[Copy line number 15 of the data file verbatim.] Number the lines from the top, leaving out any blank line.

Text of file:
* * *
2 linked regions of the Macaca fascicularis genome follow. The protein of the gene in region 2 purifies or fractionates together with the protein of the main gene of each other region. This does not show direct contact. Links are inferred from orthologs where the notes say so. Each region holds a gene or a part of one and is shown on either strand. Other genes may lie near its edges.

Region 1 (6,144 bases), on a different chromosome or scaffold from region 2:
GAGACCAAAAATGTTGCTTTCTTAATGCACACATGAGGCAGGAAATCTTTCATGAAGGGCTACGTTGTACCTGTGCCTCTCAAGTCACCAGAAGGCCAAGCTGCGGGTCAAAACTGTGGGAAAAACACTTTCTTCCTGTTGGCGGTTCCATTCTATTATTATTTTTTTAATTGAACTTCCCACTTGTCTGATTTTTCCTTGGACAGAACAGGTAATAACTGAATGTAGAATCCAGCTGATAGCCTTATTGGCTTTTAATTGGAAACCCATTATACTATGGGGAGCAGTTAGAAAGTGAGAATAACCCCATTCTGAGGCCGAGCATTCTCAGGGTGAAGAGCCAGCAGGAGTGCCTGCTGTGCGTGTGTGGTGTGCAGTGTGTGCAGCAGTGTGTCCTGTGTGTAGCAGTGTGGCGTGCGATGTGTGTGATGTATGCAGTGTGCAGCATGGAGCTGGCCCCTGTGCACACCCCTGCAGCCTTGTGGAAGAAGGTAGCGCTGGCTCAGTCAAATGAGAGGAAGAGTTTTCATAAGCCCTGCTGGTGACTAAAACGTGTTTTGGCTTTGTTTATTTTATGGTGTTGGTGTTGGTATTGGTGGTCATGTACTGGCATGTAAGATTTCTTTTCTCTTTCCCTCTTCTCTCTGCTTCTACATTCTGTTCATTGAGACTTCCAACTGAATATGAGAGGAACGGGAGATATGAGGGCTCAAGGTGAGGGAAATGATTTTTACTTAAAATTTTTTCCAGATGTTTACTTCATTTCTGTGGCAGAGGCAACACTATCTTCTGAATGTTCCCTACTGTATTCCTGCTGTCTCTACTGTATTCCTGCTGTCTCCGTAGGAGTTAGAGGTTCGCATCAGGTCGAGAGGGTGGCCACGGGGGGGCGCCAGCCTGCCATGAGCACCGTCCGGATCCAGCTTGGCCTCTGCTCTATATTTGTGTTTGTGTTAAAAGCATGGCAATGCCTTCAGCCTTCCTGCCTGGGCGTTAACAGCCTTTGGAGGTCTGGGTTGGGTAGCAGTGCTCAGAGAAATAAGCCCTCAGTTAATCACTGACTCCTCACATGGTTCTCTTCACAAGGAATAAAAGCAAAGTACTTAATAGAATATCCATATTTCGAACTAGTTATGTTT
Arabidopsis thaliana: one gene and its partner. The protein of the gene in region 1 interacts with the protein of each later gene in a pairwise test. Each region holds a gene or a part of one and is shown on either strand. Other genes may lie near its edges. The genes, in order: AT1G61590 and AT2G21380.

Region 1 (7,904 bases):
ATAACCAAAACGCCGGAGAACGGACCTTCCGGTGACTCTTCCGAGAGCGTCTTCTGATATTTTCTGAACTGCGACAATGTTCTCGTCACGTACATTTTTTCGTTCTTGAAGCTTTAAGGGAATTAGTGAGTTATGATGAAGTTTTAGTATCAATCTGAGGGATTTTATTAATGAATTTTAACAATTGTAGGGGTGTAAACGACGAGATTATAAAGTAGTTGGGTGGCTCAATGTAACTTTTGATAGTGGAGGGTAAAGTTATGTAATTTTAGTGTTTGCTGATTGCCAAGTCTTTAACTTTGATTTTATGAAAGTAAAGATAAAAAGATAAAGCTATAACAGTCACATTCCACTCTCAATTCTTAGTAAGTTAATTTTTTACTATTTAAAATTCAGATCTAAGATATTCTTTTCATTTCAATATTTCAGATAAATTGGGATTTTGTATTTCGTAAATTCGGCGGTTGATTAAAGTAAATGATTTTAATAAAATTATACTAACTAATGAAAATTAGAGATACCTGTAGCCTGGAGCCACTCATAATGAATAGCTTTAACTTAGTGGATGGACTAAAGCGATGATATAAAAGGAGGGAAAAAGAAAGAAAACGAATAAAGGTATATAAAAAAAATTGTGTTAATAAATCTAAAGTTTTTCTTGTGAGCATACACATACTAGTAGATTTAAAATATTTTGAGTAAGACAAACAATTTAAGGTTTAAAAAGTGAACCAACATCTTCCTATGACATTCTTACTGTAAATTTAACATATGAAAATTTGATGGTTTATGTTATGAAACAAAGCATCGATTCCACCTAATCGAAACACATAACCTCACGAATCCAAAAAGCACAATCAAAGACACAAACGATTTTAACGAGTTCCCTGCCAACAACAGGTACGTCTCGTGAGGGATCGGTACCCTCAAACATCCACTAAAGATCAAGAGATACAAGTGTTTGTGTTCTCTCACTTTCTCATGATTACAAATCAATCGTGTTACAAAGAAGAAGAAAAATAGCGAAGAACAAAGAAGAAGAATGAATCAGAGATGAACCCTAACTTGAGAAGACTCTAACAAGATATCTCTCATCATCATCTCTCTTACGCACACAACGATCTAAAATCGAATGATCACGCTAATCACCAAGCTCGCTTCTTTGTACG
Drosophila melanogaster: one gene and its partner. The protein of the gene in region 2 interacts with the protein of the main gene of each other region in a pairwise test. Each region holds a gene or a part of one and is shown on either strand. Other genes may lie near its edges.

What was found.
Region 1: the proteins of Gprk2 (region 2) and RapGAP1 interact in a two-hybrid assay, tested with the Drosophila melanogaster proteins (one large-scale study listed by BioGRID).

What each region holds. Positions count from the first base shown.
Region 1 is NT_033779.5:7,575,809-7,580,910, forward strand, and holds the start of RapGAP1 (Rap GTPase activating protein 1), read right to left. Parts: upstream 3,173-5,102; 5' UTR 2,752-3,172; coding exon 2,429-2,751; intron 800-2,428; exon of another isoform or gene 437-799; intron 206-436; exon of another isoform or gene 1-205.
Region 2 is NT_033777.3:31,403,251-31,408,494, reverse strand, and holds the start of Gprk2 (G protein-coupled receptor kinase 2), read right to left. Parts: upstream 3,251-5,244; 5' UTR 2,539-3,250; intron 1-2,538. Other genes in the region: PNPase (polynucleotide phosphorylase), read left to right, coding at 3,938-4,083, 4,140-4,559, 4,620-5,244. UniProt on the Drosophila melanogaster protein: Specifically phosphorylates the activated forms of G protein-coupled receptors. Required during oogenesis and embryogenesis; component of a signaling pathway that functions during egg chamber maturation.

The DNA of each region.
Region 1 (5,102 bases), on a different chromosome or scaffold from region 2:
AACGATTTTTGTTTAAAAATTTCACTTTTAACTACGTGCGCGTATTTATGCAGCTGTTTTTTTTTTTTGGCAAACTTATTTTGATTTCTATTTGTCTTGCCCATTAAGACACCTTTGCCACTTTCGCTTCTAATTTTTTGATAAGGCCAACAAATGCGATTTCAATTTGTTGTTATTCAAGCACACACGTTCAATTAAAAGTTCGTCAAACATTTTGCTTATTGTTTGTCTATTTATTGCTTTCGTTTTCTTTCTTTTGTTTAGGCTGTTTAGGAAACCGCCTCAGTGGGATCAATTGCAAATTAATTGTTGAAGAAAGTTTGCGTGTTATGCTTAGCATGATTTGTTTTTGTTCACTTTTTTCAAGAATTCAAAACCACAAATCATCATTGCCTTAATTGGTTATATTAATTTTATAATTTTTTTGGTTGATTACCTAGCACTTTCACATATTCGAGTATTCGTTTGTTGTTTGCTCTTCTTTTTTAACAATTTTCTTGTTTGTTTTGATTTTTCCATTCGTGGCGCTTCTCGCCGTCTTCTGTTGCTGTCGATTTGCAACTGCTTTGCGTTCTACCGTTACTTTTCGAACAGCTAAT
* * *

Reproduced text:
AACGATTTTTGTTTAAAAATTTCACTTTTAACTACGTGCGCGTATTTATGCAGCTGTTTTTTTTTTTTGGCAAACTTATTTTGATTTCTATTTGTCTTGCCCATTAAGACACCTTTGCCACTTTCGCTTCTAATTTTTTGATAAGGCCAACAAATGCGATTTCAATTTGTTGTTATTCAAGCACACACGTTCAATTAAAAGTTCGTCAAACATTTTGCTTATTGTTTGTCTATTTATTGCTTTCGTTTTCTTTCTTTTGTTTAGGCTGTTTAGGAAACCGCCTCAGTGGGATCAATTGCAAATTAATTGTTGAAGAAAGTTTGCGTGTTATGCTTAGCATGATTTGTTTTTGTTCACTTTTTTCAAGAATTCAAAACCACAAATCATCATTGCCTTAATTGGTTATATTAATTTTATAATTTTTTTGGTTGATTACCTAGCACTTTCACATATTCGAGTATTCGTTTGTTGTTTGCTCTTCTTTTTTAACAATTTTCTTGTTTGTTTTGATTTTTCCATTCGTGGCGCTTCTCGCCGTCTTCTGTTGCTGTCGATTTGCAACTGCTTTGCGTTCTACCGTTACTTTTCGAACAGCTAAT